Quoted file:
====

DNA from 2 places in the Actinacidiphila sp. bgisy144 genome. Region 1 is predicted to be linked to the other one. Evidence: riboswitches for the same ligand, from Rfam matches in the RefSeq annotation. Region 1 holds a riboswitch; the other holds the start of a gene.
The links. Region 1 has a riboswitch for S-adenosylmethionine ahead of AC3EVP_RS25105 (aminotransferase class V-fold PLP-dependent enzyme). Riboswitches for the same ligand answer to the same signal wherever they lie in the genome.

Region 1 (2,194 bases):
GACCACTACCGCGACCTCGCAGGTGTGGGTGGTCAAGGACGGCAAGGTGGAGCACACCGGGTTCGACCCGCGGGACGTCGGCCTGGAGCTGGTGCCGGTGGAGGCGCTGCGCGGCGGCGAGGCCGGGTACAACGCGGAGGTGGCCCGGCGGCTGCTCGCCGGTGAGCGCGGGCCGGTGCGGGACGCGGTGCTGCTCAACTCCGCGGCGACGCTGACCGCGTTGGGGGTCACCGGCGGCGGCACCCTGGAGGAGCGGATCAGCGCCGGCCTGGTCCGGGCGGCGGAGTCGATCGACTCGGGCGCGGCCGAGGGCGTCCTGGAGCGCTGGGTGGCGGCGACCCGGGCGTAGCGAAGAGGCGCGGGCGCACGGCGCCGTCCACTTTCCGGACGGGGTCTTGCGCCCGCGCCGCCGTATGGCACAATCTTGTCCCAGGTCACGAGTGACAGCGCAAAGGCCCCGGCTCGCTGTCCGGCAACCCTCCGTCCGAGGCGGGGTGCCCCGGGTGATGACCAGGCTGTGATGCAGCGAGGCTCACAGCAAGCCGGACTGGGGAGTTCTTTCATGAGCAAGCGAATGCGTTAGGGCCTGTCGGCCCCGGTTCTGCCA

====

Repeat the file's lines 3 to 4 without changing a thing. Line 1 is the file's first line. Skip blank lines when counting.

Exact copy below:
Region 1 (2,194 bases):
GACCACTACCGCGACCTCGCAGGTGTGGGTGGTCAAGGACGGCAAGGTGGAGCACACCGGGTTCGACCCGCGGGACGTCGGCCTGGAGCTGGTGCCGGTGGAGGCGCTGCGCGGCGGCGAGGCCGGGTACAACGCGGAGGTGGCCCGGCGGCTGCTCGCCGGTGAGCGCGGGCCGGTGCGGGACGCGGTGCTGCTCAACTCCGCGGCGACGCTGACCGCGTTGGGGGTCACCGGCGGCGGCACCCTGGAGGAGCGGATCAGCGCCGGCCTGGTCCGGGCGGCGGAGTCGATCGACTCGGGCGCGGCCGAGGGCGTCCTGGAGCGCTGGGTGGCGGCGACCCGGGCGTAGCGAAGAGGCGCGGGCGCACGGCGCCGTCCACTTTCCGGACGGGGTCTTGCGCCCGCGCCGCCGTATGGCACAATCTTGTCCCAGGTCACGAGTGACAGCGCAAAGGCCCCGGCTCGCTGTCCGGCAACCCTCCGTCCGAGGCGGGGTGCCCCGGGTGATGACCAGGCTGTGATGCAGCGAGGCTCACAGCAAGCCGGACTGGGGAGTTCTTTCATGAGCAAGCGAATGCGTTAGGGCCTGTCGGCCCCGGTTCTGCCA